HumanDuctTape said...

Oh computer, you did not just destroy my ridiculously long comment on this post. Curses.

Essentially what I had written was:

1) As far as I can tell, you have not actually read this book, and the allegations that Gandhi was gay come only from the reviewers and not the author, who, in fact, denies them. I have not read this book either, but from what I have gathered here, I would still hesitate to jump to the conclusion that Gandhi was romantically involved with a guy just because they really really liked each other. And lived together for a while. Okay, yes, it is questionable, but sometimes that sort of thing happens. It is along the same lines as the double standard applied to men and women: granted, in those days two women living together would probably also be questionable, but even today, two straight women can walk down the street holding hands without anyone really questioning it, but if two guys do the same, they must be gay, because only a gay man would do something so unmanly. Hand-holding does not equal romance; nor does cohabitation.

Though granted, if Lelyveld really didn’t think the two men were lovers, why, in the quote you provided, would he juxtapose Gandhi’s relationship with Kallenbach with Gandhi’s wife? Also, it might help if we had the faintest idea if Kallenbach were possibly gay or anything.

2) Sorry to rain on your pride parade, but…you really want to celebrate that Gandhi, while away from his wife for many years, started getting it on with some guy? If it were a girl, we would consider it a major social unacceptability, and I don’t see why it should be any different with a guy. I’m pretty sure that bisexuals do not like implications that they need multiple partners at the same time or are incapable of sustaining a fidelious relationship.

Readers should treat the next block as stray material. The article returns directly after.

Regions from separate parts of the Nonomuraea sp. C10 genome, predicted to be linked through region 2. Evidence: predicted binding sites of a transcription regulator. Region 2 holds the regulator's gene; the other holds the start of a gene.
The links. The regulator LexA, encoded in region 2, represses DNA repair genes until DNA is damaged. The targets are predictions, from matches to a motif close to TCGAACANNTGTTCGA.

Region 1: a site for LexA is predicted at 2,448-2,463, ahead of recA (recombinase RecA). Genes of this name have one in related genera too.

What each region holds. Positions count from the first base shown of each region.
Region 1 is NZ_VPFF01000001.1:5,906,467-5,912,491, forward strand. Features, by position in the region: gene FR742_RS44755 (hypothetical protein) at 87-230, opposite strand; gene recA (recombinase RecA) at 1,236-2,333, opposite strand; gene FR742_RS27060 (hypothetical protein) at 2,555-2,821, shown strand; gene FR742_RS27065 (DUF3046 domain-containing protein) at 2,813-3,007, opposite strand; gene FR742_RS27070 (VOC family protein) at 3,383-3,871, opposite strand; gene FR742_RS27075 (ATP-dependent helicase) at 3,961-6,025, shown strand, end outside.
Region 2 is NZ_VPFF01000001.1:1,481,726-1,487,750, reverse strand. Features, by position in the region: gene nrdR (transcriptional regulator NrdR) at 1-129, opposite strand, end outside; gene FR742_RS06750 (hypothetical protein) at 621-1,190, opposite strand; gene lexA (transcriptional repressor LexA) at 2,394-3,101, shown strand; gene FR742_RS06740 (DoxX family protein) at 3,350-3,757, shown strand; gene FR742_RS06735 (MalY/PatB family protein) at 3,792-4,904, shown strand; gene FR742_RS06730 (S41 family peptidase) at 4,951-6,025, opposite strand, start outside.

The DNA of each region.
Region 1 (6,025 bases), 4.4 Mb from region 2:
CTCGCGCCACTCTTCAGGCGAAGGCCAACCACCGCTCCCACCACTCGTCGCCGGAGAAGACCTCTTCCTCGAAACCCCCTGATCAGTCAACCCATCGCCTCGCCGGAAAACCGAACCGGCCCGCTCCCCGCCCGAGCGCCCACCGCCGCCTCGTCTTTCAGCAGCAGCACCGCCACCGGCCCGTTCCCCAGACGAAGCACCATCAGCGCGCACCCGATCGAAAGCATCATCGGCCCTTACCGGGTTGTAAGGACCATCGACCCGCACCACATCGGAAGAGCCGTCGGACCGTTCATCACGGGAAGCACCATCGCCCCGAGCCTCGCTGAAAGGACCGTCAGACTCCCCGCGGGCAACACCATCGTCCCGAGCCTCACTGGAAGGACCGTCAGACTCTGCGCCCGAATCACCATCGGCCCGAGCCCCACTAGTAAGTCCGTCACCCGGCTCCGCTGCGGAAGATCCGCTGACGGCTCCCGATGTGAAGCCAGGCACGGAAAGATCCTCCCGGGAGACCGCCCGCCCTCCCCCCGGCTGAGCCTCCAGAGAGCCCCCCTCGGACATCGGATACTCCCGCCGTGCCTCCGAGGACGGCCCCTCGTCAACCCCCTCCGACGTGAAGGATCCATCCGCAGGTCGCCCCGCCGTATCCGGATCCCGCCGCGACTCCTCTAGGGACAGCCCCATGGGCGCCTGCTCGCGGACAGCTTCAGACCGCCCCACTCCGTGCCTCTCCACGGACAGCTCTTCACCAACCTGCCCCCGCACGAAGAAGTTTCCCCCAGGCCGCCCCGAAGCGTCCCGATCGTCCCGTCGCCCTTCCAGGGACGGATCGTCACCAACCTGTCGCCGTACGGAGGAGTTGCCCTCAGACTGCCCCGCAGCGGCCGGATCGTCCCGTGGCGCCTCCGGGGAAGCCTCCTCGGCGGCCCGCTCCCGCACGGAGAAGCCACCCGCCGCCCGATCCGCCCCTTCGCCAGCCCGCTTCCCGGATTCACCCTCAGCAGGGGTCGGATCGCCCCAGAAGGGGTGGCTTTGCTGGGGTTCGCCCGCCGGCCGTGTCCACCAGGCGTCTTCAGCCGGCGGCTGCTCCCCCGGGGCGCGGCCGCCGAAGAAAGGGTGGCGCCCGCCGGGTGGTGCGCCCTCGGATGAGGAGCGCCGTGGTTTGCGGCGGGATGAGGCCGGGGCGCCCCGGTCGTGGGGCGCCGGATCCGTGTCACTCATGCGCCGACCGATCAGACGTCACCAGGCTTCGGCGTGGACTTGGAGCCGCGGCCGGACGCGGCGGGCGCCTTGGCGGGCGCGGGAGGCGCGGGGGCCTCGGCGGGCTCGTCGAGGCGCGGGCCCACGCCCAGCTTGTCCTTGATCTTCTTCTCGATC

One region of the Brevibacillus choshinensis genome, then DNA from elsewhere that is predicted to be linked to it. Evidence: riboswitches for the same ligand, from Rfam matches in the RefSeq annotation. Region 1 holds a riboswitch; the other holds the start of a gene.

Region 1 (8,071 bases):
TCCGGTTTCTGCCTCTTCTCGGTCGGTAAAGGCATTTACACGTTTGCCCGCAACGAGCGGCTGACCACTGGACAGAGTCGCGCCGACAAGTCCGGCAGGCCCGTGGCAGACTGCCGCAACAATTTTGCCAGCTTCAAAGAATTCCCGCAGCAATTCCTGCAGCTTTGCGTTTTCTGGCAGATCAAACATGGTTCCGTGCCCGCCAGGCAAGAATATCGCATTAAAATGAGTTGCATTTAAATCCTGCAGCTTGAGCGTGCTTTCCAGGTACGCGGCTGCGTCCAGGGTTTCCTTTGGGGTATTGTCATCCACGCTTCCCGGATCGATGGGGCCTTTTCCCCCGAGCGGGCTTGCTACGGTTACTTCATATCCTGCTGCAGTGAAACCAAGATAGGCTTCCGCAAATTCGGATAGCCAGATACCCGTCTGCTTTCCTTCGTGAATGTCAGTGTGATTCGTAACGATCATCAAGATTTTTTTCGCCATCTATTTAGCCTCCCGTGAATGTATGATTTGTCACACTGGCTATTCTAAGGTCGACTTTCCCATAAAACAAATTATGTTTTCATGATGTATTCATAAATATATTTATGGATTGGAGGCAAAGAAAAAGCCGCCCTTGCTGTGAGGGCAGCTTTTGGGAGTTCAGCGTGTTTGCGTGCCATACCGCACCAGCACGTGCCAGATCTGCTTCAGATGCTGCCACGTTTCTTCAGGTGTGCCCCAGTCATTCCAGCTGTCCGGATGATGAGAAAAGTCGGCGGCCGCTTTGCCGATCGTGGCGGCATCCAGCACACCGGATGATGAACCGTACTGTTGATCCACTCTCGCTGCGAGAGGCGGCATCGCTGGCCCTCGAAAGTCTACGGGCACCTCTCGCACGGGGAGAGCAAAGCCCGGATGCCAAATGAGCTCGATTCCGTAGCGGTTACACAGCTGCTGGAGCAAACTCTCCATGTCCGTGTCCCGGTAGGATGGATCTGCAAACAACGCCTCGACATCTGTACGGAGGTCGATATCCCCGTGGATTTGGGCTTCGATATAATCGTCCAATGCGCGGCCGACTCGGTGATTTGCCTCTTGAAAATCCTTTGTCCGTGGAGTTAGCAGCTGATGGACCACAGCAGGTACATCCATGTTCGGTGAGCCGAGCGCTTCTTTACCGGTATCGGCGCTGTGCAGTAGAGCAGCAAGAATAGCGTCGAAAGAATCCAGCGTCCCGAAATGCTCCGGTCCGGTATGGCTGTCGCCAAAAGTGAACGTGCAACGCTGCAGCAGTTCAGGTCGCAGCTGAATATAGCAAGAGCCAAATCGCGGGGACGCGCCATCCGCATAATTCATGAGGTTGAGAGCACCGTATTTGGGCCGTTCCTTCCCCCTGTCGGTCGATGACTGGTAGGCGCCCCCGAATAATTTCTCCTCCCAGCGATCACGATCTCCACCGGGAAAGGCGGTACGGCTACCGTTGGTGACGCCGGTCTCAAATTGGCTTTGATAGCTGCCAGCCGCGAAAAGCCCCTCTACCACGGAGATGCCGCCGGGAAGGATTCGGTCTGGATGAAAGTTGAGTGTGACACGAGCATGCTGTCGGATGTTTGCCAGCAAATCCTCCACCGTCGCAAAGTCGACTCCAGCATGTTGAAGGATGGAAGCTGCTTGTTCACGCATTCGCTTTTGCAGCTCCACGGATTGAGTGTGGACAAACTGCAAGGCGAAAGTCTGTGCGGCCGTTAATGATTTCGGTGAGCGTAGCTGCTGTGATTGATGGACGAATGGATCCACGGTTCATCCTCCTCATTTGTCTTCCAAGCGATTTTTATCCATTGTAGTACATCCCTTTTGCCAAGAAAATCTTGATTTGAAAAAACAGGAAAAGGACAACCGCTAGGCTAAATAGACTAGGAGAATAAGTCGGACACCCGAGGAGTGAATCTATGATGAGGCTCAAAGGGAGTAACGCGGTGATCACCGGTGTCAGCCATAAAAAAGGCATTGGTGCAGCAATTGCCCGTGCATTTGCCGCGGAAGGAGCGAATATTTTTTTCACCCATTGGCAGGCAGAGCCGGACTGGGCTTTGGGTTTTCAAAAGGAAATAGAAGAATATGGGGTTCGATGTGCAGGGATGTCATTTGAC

In any case, whether Lelyveld intended it or not (presumeabley not), it seems that this book is being marketed as celebrity dirt. Which is not good because, a) gay is not dirt (though cheating on a wife probably counts), and b) so many things I don’t know where to begin, but essentially boiling down to: why do you care? This is freaking Gandhi who liberated India and basically founded the concept of peaceful protest that is still being used all around the world a hundred of years later. You don’t think maybe we should focus on that? But no, people want their soap-operettic dramas.

Though I do agree with the idea that schools should not ignore the fact that certain historical persons were queer, and not just bring it up in high school to make the class giggle.

Oh, and "Mahatma" is a title roughly analogous to the Christian "Saint," and it is perfectly legitimate to call Gandhi by it. Yay Wikipedia!

Lee Wind, M.Ed. said...

Hi Human DuctTape,
you're not raining on my parade, and I'm delighted to have the conversation. And I haven't read it yet, but it's on order with my library. I do think the quotes from the author in the interviews and reviews I've read (and linked to) are pretty clear on the fact that "Gandhi had a deep love for his Jewish friend and wanted him by his side for the rest of his life." Frankly, there's stuff even in the reviews that I felt was a bit too "adult" to include here that to me made it clear that theirs was a romantic, physically-expressed love, but really, I guess what I'm happy about is that this Idol/Saint/Mahatma was/could have been in love with another man - the idea that gay and bi and queer kids could grow up knowing that here's someone famous that the whole world admires and he was a man who loved another man - that's the kind of nugget that changes our world for the better. That makes kids who are queer think, "wow, I can do anything and still be my authentic self." and that makes kids who are not queer perhaps be a bit more respectful to those who are...